Leistikow: Time for Joe Wieskamp to become Iowa's closer on the Big Ten road

Chad Leistikow
Hawk Central

Think about how many times in the past 3½ seasons that Jordan Bohannon has pulled up from 22 to 27 feet in a hostile road venue and buried a crowd-silencing, momentum-crushing 3-pointer.

Dozens of times, at least.

Then there’s the free-throw shooting. How often in a close game have we seen Bohannon, as automatic as it gets there at nearly 90% for his career, calmly step to the line and bury two 15-footers to put an Iowa win in the bank?

Dozens of times, at least.

That calming, closing ability is the portion of Bohannon’s season-ending absence (for hip surgery) that the Iowa basketball team is having the most difficult time replacing.

The sample size is two road games, but the evidence is significant.

Especially when CJ Fredrick is out, the Hawkeyes need to keep embracing the idea that Joe Wieskamp (10) is their best chance at closing out road games in the rugged Big Ten.

With Bohannon, Iowa was 2-0 in true road games — winning at both the Carrier Dome and Hilton Coliseum. He left his mark in both venues.

Without him, the Hawkeyes are 0-2 on the road — falling just short against Penn State in Philadelphia, then falling apart last week at Nebraska. 

Against Penn State, Iowa didn’t score for more than two minutes after taking a 78-77 lead with 2:49 to go.

Against Nebraska, Iowa scored one point in a span of more than three minutes after getting to within 62-61 with 4:34 to play.

Even in the 77-70 win against Cincinnati in Chicago, the Hawkeyes (in their first game minus Bohannon) blew a 15-point, second-half lead. They didn't exactly close that one; they survived.

“On the road, you have to have a certain toughness and mentality,” Iowa coach Fran McCaffery said Monday. “Stay connected. Follow the gameplan. Support each other. And do the best we can to play well.”

Joe Wieskamp knows a hot shooting hand can be tougher to find on the road. After a 1-for-10 performance from 3-point range at Nebraska, in which he shouldered a heavy offensive load by attempting a career-high 23 shots, he felt Bohannon's absence.

“It’s definitely an adjustment for us,” Wieskamp said plainly that night. “… Jordan Bohannon’s one of the clutchest players in Iowa history, so it hurts not having him in late-game situations.”

CJ Fredrick would be a player with perhaps the best chance to replace some elements of Bohannon’s game — particularly the deep accuracy and fearlessness to take big shots, something he showed in Ames on Dec. 12, then against Cincinnati with a team-high 21 points.

But Fredrick, Iowa's third-leading scorer at 10.3 points a game, hasn't scored in 2020 and has missed the Hawkeyes' past five halves of basketball with a stress reaction in his left foot.

It’s an injury that leaves McCaffery uncertain what he’ll get from Fredrick the rest of the season … although on Monday, at least, the 10th-year coach was confident that Fredrick would be back “at some point” this season.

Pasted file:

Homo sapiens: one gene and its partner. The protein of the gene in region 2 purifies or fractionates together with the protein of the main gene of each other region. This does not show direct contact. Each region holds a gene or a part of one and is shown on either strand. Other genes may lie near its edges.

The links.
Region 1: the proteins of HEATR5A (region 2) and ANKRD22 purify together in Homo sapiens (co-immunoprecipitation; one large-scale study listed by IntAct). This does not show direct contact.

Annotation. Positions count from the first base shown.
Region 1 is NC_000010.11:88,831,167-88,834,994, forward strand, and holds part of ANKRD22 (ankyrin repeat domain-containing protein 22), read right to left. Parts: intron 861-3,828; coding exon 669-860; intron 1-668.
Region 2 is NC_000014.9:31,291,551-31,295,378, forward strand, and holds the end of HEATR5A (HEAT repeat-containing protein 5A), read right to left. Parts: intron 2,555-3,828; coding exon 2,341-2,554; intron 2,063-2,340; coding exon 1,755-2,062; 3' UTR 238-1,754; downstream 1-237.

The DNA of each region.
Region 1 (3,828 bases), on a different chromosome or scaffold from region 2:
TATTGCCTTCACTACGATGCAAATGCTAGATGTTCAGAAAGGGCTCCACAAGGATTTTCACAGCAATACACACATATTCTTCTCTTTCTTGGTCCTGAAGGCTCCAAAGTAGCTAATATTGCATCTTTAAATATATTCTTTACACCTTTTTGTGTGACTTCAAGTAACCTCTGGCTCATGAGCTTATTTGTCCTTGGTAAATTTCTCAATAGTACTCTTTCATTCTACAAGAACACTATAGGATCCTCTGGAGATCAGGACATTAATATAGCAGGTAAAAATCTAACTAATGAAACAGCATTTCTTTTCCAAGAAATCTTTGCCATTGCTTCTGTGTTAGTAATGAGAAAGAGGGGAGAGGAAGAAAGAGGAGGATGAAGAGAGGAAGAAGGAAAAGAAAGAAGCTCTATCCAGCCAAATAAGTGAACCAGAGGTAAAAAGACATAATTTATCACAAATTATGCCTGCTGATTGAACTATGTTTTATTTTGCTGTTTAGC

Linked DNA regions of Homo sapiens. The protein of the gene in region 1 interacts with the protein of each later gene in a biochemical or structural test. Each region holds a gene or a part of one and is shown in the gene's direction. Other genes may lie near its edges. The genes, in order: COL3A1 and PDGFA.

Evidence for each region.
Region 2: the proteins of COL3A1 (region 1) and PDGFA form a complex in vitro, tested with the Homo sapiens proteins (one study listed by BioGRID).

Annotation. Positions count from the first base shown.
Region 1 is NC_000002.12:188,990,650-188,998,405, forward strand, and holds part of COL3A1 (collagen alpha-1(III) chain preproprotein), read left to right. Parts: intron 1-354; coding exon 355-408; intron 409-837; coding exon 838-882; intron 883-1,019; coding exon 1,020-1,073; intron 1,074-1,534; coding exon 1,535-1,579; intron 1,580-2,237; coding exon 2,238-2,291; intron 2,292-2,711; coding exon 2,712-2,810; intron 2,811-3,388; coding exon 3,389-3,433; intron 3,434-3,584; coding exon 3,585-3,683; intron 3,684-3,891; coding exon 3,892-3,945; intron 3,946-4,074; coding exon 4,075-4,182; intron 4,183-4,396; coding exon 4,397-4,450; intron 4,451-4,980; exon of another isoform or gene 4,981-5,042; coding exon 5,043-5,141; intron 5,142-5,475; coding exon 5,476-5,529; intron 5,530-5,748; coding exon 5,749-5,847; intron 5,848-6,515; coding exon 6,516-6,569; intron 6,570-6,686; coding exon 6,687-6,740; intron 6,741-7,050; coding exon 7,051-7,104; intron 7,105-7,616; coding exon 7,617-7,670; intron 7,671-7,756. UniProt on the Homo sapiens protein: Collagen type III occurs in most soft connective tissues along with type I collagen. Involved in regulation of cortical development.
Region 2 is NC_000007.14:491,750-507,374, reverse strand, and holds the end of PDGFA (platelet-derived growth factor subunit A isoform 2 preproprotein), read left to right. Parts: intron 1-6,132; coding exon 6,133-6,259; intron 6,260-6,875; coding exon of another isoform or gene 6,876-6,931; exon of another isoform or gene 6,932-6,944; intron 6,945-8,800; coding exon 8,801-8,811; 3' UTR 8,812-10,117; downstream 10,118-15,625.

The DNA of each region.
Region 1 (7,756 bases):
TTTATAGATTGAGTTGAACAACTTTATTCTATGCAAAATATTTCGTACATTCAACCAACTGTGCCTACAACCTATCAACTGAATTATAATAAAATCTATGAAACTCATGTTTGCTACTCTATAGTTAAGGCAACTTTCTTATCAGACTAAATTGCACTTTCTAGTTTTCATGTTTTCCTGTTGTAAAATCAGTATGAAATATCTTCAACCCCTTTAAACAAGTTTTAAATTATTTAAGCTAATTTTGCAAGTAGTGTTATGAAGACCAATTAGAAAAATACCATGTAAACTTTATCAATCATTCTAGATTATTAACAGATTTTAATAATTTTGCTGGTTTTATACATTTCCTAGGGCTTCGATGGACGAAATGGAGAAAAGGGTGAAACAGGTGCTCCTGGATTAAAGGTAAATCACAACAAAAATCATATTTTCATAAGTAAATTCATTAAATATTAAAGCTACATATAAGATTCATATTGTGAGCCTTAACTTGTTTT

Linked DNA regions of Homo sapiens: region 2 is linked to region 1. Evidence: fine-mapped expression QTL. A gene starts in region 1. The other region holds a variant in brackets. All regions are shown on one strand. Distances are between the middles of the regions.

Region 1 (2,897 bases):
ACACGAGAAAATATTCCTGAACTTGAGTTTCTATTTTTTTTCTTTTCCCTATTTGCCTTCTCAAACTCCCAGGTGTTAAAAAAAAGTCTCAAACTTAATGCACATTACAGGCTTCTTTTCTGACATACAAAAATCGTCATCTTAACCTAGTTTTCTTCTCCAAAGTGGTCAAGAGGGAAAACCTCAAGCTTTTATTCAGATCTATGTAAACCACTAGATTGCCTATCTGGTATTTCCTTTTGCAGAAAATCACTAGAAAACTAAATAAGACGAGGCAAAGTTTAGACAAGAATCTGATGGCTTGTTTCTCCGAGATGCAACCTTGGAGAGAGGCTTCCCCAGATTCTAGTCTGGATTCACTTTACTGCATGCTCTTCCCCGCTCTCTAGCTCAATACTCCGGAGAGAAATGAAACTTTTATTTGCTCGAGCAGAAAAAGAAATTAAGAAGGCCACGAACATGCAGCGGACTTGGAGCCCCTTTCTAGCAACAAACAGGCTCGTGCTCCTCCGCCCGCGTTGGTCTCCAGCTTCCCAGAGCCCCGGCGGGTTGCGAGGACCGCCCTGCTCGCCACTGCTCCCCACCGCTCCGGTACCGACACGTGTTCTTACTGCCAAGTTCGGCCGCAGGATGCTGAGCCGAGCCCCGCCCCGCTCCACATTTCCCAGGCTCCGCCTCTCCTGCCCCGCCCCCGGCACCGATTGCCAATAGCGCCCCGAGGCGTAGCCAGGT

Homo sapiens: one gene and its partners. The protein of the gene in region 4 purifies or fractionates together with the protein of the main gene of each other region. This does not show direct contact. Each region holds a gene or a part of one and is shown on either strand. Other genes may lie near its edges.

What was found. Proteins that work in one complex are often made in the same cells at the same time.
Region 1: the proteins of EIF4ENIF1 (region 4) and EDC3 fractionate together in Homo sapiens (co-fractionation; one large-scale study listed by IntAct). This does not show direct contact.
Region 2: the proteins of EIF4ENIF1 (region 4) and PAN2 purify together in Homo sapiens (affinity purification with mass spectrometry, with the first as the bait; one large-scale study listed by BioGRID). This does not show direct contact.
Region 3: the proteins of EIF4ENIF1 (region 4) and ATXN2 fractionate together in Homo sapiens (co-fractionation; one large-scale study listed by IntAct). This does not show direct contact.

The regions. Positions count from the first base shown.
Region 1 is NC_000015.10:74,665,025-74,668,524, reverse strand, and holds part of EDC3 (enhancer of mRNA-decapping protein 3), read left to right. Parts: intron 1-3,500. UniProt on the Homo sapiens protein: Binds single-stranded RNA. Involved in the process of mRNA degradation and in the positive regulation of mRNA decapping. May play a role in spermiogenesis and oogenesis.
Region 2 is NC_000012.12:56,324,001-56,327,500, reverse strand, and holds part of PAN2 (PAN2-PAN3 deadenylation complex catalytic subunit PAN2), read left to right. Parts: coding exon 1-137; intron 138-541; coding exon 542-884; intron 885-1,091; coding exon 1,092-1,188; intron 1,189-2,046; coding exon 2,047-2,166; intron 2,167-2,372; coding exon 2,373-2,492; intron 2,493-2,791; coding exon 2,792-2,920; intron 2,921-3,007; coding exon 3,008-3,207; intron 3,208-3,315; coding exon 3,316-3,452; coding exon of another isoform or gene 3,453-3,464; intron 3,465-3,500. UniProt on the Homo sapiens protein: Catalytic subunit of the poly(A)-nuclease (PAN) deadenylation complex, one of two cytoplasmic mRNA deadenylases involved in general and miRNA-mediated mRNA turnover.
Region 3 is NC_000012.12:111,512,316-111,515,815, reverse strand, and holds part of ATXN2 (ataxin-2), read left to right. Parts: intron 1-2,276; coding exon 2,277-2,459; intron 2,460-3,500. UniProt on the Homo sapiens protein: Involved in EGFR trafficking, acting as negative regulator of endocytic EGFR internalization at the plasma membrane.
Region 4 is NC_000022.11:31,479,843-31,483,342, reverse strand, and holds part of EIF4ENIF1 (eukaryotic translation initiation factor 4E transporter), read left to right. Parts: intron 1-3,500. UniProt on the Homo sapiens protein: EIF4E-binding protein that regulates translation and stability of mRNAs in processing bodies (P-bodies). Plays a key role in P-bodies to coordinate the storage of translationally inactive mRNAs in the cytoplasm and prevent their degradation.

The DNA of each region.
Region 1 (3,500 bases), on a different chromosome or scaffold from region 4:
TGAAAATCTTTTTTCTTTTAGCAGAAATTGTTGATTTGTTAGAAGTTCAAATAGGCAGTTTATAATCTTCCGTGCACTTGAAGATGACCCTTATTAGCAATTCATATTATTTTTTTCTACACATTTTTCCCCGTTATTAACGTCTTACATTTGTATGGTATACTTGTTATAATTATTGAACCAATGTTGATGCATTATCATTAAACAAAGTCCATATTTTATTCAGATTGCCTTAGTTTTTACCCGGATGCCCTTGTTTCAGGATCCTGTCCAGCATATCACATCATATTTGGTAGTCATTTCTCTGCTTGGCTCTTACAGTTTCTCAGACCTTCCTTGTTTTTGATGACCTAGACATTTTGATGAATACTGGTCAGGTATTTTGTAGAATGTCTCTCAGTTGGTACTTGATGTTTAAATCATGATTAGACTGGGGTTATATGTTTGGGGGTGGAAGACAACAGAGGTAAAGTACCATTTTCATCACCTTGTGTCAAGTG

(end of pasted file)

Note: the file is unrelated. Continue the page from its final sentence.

“It’s hard on him,” McCaffery said. “He’s trying to do some things and see how it feels. He shot a little bit (Sunday). Didn’t do much.

“… It’s literally day-to-day. If he has a bad day, he won’t. If he has good days, then he does play, then we’ll see how it goes from there. It’s just probably going to be like that the rest of the season.”

The delicate nature of stress reactions — which are precursors to stress fractures — means Iowa cannot count on Fredrick for each of Iowa’s remaining 15 Big Ten Conference games, seven of which are on the road … starting at 7:01 p.m. Tuesday at Northwestern.

He might play Tuesday, but he probably won't.

According to, this is the only road game remaining that the 24th-ranked Hawkeyes (11-5 overall, 2-3 Big Ten) are projected to win. They're 0-3 on the Big Ten road so far. After this, trips to (in order) Maryland, Purdue, Indiana, Minnesota, Michigan State and Illinois remain. All six of those teams are in KenPom's top 38; Northwestern (6-9, 1-4) is No. 104. 

Bottom line: Iowa needs to find a way to close out the 'Cats.

The Hawkeyes should be able to draw some confidence from last year’s Jan. 9 trip to the revamped Welsh-Ryan Arena. They played short-handed that day, too, minus leading scorer Tyler Cook.

Wieskamp scored 10 big early-second-half points on his way to a game-high 19. Luka Garza, coming off an ankle injury, scored 16 points off the bench. And, naturally, Bohannon closed out a 73-63 win by scoring Iowa’s final six points.

Wieskamp would do well to channel last year's performance at Northwestern and serve as Iowa's Tuesday closer.

The 6-foot-6 sophomore from Muscatine has enough ball-handling skills to be the new Bohannon late in games. Give him the basketball at the top of the key and let him operate as the shot clock winds down. He’s an 82.4% free-throw shooter and is good at drawing fouls; he's still 39.6% from 3 even after that forgettable night in Lincoln.

Putting a team on his back is nothing new; Wieskamp was largely a one-man show for four years at Muscatine. He just hasn't had to be that guy in college, until now.

“I’m always a scorer. That’s what I’ve always been,” Wieskamp said after posting a career-high 26 points in Friday’s 67-49 win against Maryland. “It’s nothing new for me, and I’m excited to take on this big of a role.”

Now Wieskamp, Garza and the Hawkeyes need to demonstrate they can take this show on the road.

The stakes are high.

If they can’t find a closing formula away from Carver-Hawkeye Arena, they’ll truly be in danger of going 0-for-10 on the Big Ten road. It only gets tougher after Tuesday.

If they can, they’ll more than likely be happy Hawkeyes on Selection Sunday.

Hawkeyes columnist Chad Leistikow has covered sports for 25 years with The Des Moines Register, USA TODAY and Iowa City Press-Citizen. Follow @ChadLeistikow on Twitter.